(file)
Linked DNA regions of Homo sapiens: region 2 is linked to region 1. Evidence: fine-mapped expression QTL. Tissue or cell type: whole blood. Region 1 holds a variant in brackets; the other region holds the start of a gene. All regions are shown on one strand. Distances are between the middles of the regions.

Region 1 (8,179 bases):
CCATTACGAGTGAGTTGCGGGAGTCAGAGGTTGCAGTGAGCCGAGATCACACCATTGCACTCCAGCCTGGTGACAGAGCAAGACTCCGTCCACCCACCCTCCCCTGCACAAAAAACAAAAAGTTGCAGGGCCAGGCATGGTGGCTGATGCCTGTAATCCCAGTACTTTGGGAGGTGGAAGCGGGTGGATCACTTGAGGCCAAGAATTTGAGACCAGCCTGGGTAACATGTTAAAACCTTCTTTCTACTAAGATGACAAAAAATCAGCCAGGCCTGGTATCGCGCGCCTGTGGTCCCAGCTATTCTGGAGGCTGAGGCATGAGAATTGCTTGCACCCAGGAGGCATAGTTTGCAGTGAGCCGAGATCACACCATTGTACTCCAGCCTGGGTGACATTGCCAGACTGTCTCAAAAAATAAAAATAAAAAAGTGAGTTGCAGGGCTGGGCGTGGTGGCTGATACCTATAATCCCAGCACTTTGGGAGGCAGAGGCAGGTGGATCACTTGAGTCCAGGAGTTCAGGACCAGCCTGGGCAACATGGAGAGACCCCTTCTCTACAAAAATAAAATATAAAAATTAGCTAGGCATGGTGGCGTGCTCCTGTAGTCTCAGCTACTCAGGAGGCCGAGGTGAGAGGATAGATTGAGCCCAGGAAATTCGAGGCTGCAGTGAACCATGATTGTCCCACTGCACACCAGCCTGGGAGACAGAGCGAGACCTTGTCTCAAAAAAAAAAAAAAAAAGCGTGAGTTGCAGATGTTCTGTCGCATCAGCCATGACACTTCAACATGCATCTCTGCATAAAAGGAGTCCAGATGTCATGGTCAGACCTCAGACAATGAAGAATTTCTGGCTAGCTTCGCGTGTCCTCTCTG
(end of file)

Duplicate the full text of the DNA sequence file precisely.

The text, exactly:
Linked DNA regions of Homo sapiens: region 2 is linked to region 1. Evidence: fine-mapped expression QTL. Tissue or cell type: whole blood. Region 1 holds a variant in brackets; the other region holds the start of a gene. All regions are shown on one strand. Distances are between the middles of the regions.

Region 1 (8,179 bases):
CCATTACGAGTGAGTTGCGGGAGTCAGAGGTTGCAGTGAGCCGAGATCACACCATTGCACTCCAGCCTGGTGACAGAGCAAGACTCCGTCCACCCACCCTCCCCTGCACAAAAAACAAAAAGTTGCAGGGCCAGGCATGGTGGCTGATGCCTGTAATCCCAGTACTTTGGGAGGTGGAAGCGGGTGGATCACTTGAGGCCAAGAATTTGAGACCAGCCTGGGTAACATGTTAAAACCTTCTTTCTACTAAGATGACAAAAAATCAGCCAGGCCTGGTATCGCGCGCCTGTGGTCCCAGCTATTCTGGAGGCTGAGGCATGAGAATTGCTTGCACCCAGGAGGCATAGTTTGCAGTGAGCCGAGATCACACCATTGTACTCCAGCCTGGGTGACATTGCCAGACTGTCTCAAAAAATAAAAATAAAAAAGTGAGTTGCAGGGCTGGGCGTGGTGGCTGATACCTATAATCCCAGCACTTTGGGAGGCAGAGGCAGGTGGATCACTTGAGTCCAGGAGTTCAGGACCAGCCTGGGCAACATGGAGAGACCCCTTCTCTACAAAAATAAAATATAAAAATTAGCTAGGCATGGTGGCGTGCTCCTGTAGTCTCAGCTACTCAGGAGGCCGAGGTGAGAGGATAGATTGAGCCCAGGAAATTCGAGGCTGCAGTGAACCATGATTGTCCCACTGCACACCAGCCTGGGAGACAGAGCGAGACCTTGTCTCAAAAAAAAAAAAAAAAAGCGTGAGTTGCAGATGTTCTGTCGCATCAGCCATGACACTTCAACATGCATCTCTGCATAAAAGGAGTCCAGATGTCATGGTCAGACCTCAGACAATGAAGAATTTCTGGCTAGCTTCGCGTGTCCTCTCTG